I’ve been thinking about why I always wanted, and on and off drove cars that where far from subtle, luxurious, or whatever makes the latest Landcruiser, Petrol, Pathfinder, Pajero, FJCruiser etc. the bestsellers that they are. In part, the answer is in the word “latest”. All “regular” cars that I’ve owned I became bored of after a while, particularly when their successor was introduced, which was so much better and up to date that you would inevitably loose your affection for your current vehicle and ultimately give way to the desire to upgrade to the “new model”. The euphoria however never lasted, and you would start looking around again for other cars. Until I realised that this is exactly what car manufacturers aim at. A model has to be renewed in order to keep the business running, not the car. When I was younger a car had an economic life span of about 5 years. Today it’s a mere 2 years before you are unconsciously allured into procuring the latest model. Over the years I developed serious doubts about how we deal with sustainability, resources, consumption etc. The Defender is perhaps the last vehicle on the market that survived that profit driven renewal cycle. No, it’s not the best 4×4 by far anymore, and in many respects it has its shortcomings and imperfections. But driving a Defender frees you from that ever recurring feeling that you need something new to satisfy your automotive desires. That, and the fact that I can walk on the bonnet, throw fire wood on the roof, drill holes in it to fit funny gadgets and functional equipment and modify the vehicle to my liking is what makes the Defender my car of choice. It’s sad to know that the legend is soon coming to an end, and the next model no doubt will be a perfect car superior to any off-roader on the market. At least for two years.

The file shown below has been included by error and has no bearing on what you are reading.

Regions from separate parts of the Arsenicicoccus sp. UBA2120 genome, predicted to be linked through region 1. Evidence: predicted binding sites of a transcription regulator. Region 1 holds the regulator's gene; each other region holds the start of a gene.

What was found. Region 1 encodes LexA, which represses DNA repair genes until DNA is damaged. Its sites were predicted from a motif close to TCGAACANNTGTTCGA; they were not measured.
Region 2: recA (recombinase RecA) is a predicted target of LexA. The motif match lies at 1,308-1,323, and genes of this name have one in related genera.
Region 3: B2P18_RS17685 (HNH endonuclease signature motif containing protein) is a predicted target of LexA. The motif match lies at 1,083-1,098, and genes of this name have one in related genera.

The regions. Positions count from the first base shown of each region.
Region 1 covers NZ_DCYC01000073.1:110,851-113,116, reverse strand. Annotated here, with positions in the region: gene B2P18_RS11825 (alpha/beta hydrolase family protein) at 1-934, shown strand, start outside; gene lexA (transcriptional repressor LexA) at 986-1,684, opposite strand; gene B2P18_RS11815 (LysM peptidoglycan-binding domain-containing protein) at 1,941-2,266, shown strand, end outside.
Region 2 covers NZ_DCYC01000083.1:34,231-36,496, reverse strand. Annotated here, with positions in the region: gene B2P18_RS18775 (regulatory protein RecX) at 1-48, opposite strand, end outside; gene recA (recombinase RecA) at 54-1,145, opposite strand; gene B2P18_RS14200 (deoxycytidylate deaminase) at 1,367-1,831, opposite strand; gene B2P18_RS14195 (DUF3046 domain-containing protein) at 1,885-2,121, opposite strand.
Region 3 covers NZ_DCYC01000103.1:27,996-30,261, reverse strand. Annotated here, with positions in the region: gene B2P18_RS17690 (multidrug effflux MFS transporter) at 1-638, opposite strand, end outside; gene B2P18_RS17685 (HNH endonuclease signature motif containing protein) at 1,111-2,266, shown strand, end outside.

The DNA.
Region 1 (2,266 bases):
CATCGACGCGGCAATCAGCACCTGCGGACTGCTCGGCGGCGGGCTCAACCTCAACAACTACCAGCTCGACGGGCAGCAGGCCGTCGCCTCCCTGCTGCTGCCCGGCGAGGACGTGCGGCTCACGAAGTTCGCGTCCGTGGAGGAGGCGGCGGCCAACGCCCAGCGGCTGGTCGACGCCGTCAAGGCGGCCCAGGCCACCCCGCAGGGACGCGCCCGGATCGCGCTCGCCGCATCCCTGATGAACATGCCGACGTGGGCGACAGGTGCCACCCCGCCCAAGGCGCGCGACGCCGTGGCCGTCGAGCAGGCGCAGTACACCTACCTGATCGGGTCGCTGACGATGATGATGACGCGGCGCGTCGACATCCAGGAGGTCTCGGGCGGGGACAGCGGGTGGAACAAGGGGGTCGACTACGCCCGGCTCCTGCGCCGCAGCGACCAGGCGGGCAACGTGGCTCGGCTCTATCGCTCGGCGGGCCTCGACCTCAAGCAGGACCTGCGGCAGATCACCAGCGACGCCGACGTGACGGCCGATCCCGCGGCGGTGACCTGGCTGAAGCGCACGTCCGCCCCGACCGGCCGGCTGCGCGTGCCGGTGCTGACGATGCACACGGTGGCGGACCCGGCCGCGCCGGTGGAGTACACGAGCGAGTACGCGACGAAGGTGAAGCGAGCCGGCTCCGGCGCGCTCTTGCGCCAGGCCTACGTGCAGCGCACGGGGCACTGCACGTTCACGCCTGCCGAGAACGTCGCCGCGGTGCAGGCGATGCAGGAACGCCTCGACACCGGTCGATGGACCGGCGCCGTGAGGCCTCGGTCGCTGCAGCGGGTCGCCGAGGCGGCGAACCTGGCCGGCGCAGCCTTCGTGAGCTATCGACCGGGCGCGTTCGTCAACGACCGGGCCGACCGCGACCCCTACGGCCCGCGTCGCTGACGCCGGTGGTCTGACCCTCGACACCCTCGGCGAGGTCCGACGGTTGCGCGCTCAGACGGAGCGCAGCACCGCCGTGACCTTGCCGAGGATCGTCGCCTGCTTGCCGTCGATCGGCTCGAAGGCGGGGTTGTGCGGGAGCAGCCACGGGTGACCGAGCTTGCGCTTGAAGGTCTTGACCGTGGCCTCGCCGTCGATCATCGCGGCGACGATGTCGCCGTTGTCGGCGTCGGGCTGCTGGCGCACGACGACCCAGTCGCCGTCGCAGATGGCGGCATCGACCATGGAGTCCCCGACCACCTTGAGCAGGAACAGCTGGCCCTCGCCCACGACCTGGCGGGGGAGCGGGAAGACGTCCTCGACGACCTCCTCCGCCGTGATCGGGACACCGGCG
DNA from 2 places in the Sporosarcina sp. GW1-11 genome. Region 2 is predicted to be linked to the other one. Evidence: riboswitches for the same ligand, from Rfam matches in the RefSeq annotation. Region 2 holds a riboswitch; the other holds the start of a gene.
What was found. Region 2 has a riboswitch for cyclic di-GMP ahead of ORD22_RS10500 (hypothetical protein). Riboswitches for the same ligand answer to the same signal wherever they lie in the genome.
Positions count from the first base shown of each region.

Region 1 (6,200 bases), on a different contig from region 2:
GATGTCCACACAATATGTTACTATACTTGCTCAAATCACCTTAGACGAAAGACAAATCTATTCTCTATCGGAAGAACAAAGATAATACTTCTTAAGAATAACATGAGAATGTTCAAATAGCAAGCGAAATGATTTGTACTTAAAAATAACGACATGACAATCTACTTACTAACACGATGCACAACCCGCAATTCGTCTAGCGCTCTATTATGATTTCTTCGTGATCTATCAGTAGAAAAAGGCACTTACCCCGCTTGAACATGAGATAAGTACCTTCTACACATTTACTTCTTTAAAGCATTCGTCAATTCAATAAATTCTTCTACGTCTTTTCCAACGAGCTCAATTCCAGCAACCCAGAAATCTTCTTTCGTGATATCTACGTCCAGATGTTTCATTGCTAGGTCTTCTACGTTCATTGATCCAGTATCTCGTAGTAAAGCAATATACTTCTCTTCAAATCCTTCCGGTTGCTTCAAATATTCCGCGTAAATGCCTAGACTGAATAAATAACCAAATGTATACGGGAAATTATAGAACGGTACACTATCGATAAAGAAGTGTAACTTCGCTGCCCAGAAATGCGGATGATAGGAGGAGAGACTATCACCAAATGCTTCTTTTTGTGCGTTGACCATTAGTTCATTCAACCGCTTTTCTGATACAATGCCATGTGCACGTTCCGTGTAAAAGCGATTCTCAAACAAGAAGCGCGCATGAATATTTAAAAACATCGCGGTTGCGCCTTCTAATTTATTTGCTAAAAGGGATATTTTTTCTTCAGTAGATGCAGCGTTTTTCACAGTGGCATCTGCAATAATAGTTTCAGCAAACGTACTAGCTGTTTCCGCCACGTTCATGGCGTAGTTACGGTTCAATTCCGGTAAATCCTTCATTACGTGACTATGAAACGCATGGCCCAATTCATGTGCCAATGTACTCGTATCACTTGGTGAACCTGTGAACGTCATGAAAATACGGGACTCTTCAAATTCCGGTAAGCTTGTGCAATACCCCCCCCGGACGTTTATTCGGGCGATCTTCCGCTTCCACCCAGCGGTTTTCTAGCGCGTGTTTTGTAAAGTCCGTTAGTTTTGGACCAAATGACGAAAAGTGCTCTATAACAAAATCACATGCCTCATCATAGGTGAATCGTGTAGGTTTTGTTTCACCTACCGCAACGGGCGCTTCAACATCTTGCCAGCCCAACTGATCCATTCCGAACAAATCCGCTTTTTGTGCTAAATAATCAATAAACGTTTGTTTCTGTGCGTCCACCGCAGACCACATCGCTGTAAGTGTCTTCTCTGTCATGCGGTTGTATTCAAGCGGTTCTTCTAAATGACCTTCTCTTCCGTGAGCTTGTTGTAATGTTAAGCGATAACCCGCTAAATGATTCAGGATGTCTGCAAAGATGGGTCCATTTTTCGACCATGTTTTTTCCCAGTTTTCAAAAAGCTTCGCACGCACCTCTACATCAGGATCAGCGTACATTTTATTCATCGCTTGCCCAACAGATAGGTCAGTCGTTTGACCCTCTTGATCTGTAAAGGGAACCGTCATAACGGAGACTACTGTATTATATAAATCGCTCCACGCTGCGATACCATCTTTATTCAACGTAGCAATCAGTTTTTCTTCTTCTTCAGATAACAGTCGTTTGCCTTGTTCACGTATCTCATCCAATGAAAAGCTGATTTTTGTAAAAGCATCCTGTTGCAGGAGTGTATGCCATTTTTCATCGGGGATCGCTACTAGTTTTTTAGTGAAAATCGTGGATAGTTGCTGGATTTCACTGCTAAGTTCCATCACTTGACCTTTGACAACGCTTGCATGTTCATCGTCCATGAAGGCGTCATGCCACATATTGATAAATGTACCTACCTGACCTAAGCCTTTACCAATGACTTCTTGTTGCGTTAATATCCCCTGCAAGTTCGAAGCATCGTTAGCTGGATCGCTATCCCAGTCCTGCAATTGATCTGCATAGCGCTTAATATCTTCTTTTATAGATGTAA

5. Arif Al Yedaiwi says:

    Hey Imtishan.. WTH!!

    I just hold my hands from pounding on the keyboard and smashing the office computer screen while reading your article hahaha.

    The Defender is not a vehicle. You cannot review it in a motoring magazine or car show. The Defender is a lifestyle that should be featured in E! or Forbes magazine. By modern vehicle standards, its performance, comfort and reliability is a bit compromised. But if you look at it from a longevity point-of-view, a 2013 Defender is likely to be driven around admired by the eyes and hearts in 2033 more than a 2013 FJ/Cruze/Sentra would (if they survive till then).

    Thank you for featuring this legend in Motoring ME and appreciate the time and effort you took to admire it. I guess it would be a different kind of article if Fraser was behind the wheel :p

    • admin says:

      [Imthishan] Thanks for reading Arif, we always appreciate the input of the Land Rover Faithful 🙂

      I wanted to write this story because despite its (many, many) flaws, people need to know why the Defender is such an icon of the class – because the new one is going to be very different, and not necessarily in a good way!

  6. Richard Holliday says:

    Thank you for the write up,not 100% accurate on its off road sand ability as it does a lot more than you think when you learn to drive it, I think one of the best things about the Defender is everyone that owns one loves it even with its faults, it’s an icon of a vehicle and 75% of them ever built are still driving you can not say the same about any other vehicle. Another great thing about it is not everyone likes them which means not every one will buy one and that keeps them a best kept secret for the few that did buy one. Mine is 13 years old and has spent 80% of its life driving off road, I would like to see a Nissan patrol do that. Thanks for the write up though it’s negative enough to keeps these cars in the hands of the lucky few.

  7. Ken says:

    When the zombies come, you’ll all want a Defender.

  8. mansky says:

    I hope this article doesnt change the minds of JLR honchos who are bent on coming out with a “new & modern” Defender design come 2015. Gentlemen, just proceed with your intentions. It’ll be great for us owners of the Defender-as-we-know-it!!!

  9. Saif says:

    I own the same landy, and must say its a nice article, but the landrover isn’t for anyone. and it never gets stuck on sand unless your a beginner, And the Gear is a bit tough for beginners too. Its a wonderful car both on sand and road and good to have 1. you drove it once so must be hard for you to keep up lol.

  10. Chamark says:

    XL883R,355,911(80s) and the Defender are just the same bravo love it!